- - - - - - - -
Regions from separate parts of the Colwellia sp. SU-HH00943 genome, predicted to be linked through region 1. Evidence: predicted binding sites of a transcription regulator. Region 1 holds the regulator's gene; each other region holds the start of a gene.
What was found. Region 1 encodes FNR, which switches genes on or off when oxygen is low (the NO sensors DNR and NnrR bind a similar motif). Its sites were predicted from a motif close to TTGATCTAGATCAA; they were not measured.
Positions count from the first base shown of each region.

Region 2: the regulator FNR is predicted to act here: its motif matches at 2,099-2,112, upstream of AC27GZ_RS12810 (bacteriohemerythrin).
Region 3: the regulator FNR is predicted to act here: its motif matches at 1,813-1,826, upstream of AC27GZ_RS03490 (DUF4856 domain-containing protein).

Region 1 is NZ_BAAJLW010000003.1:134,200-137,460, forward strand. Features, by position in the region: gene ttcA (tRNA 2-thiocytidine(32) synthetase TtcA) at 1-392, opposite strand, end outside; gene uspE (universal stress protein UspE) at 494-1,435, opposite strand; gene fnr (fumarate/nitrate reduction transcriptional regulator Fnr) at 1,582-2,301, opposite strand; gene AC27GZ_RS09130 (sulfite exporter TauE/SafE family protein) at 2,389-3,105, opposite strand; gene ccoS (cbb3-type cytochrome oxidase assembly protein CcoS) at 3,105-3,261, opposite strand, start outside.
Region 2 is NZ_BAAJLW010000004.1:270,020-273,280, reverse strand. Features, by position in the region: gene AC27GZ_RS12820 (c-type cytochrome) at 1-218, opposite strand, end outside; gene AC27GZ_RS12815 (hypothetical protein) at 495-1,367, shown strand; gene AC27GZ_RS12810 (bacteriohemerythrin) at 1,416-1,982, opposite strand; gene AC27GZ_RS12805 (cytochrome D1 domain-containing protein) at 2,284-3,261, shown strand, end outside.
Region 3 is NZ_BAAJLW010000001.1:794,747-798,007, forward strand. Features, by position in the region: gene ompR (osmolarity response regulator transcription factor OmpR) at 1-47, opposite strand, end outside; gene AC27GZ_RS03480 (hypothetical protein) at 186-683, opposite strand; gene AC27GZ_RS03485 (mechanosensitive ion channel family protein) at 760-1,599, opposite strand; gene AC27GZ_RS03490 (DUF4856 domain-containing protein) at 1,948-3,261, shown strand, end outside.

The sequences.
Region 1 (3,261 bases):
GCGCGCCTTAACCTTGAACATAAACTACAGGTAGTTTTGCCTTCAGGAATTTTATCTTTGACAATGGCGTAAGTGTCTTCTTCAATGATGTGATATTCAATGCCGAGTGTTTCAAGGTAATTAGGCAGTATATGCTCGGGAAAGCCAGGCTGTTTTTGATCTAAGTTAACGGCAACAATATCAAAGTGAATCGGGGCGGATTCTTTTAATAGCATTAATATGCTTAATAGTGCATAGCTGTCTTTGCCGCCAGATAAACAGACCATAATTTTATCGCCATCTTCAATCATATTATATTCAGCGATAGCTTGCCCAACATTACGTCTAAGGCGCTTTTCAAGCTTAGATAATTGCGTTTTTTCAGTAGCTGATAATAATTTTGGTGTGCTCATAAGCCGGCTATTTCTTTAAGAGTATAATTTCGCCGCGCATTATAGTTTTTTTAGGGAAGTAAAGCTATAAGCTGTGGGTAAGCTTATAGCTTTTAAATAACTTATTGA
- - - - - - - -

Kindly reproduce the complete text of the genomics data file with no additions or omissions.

Regions from separate parts of the Colwellia sp. SU-HH00943 genome, predicted to be linked through region 1. Evidence: predicted binding sites of a transcription regulator. Region 1 holds the regulator's gene; each other region holds the start of a gene.
What was found. Region 1 encodes FNR, which switches genes on or off when oxygen is low (the NO sensors DNR and NnrR bind a similar motif). Its sites were predicted from a motif close to TTGATCTAGATCAA; they were not measured.
Positions count from the first base shown of each region.

Region 2: the regulator FNR is predicted to act here: its motif matches at 2,099-2,112, upstream of AC27GZ_RS12810 (bacteriohemerythrin).
Region 3: the regulator FNR is predicted to act here: its motif matches at 1,813-1,826, upstream of AC27GZ_RS03490 (DUF4856 domain-containing protein).

Region 1 is NZ_BAAJLW010000003.1:134,200-137,460, forward strand. Features, by position in the region: gene ttcA (tRNA 2-thiocytidine(32) synthetase TtcA) at 1-392, opposite strand, end outside; gene uspE (universal stress protein UspE) at 494-1,435, opposite strand; gene fnr (fumarate/nitrate reduction transcriptional regulator Fnr) at 1,582-2,301, opposite strand; gene AC27GZ_RS09130 (sulfite exporter TauE/SafE family protein) at 2,389-3,105, opposite strand; gene ccoS (cbb3-type cytochrome oxidase assembly protein CcoS) at 3,105-3,261, opposite strand, start outside.
Region 2 is NZ_BAAJLW010000004.1:270,020-273,280, reverse strand. Features, by position in the region: gene AC27GZ_RS12820 (c-type cytochrome) at 1-218, opposite strand, end outside; gene AC27GZ_RS12815 (hypothetical protein) at 495-1,367, shown strand; gene AC27GZ_RS12810 (bacteriohemerythrin) at 1,416-1,982, opposite strand; gene AC27GZ_RS12805 (cytochrome D1 domain-containing protein) at 2,284-3,261, shown strand, end outside.
Region 3 is NZ_BAAJLW010000001.1:794,747-798,007, forward strand. Features, by position in the region: gene ompR (osmolarity response regulator transcription factor OmpR) at 1-47, opposite strand, end outside; gene AC27GZ_RS03480 (hypothetical protein) at 186-683, opposite strand; gene AC27GZ_RS03485 (mechanosensitive ion channel family protein) at 760-1,599, opposite strand; gene AC27GZ_RS03490 (DUF4856 domain-containing protein) at 1,948-3,261, shown strand, end outside.

The sequences.
Region 1 (3,261 bases):
GCGCGCCTTAACCTTGAACATAAACTACAGGTAGTTTTGCCTTCAGGAATTTTATCTTTGACAATGGCGTAAGTGTCTTCTTCAATGATGTGATATTCAATGCCGAGTGTTTCAAGGTAATTAGGCAGTATATGCTCGGGAAAGCCAGGCTGTTTTTGATCTAAGTTAACGGCAACAATATCAAAGTGAATCGGGGCGGATTCTTTTAATAGCATTAATATGCTTAATAGTGCATAGCTGTCTTTGCCGCCAGATAAACAGACCATAATTTTATCGCCATCTTCAATCATATTATATTCAGCGATAGCTTGCCCAACATTACGTCTAAGGCGCTTTTCAAGCTTAGATAATTGCGTTTTTTCAGTAGCTGATAATAATTTTGGTGTGCTCATAAGCCGGCTATTTCTTTAAGAGTATAATTTCGCCGCGCATTATAGTTTTTTTAGGGAAGTAAAGCTATAAGCTGTGGGTAAGCTTATAGCTTTTAAATAACTTATTGA